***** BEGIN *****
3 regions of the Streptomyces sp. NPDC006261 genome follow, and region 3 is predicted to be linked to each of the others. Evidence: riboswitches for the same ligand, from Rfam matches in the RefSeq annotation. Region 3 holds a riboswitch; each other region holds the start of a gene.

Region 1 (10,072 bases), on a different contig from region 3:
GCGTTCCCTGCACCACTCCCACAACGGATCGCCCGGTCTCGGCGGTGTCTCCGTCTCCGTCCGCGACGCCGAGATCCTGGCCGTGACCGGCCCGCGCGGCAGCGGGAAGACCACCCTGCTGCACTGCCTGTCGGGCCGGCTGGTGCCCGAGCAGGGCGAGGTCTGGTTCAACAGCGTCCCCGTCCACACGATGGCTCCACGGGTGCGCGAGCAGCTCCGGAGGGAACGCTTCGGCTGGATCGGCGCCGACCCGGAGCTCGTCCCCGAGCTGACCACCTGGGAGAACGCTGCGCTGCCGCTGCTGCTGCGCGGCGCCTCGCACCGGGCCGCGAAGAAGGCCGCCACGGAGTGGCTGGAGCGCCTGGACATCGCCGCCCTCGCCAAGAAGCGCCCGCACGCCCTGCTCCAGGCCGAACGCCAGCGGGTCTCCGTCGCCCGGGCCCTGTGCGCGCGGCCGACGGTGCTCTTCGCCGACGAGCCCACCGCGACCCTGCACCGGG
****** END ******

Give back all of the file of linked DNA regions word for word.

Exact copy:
3 regions of the Streptomyces sp. NPDC006261 genome follow, and region 3 is predicted to be linked to each of the others. Evidence: riboswitches for the same ligand, from Rfam matches in the RefSeq annotation. Region 3 holds a riboswitch; each other region holds the start of a gene.

Region 1 (10,072 bases), on a different contig from region 3:
GCGTTCCCTGCACCACTCCCACAACGGATCGCCCGGTCTCGGCGGTGTCTCCGTCTCCGTCCGCGACGCCGAGATCCTGGCCGTGACCGGCCCGCGCGGCAGCGGGAAGACCACCCTGCTGCACTGCCTGTCGGGCCGGCTGGTGCCCGAGCAGGGCGAGGTCTGGTTCAACAGCGTCCCCGTCCACACGATGGCTCCACGGGTGCGCGAGCAGCTCCGGAGGGAACGCTTCGGCTGGATCGGCGCCGACCCGGAGCTCGTCCCCGAGCTGACCACCTGGGAGAACGCTGCGCTGCCGCTGCTGCTGCGCGGCGCCTCGCACCGGGCCGCGAAGAAGGCCGCCACGGAGTGGCTGGAGCGCCTGGACATCGCCGCCCTCGCCAAGAAGCGCCCGCACGCCCTGCTCCAGGCCGAACGCCAGCGGGTCTCCGTCGCCCGGGCCCTGTGCGCGCGGCCGACGGTGCTCTTCGCCGACGAGCCCACCGCGACCCTGCACCGGG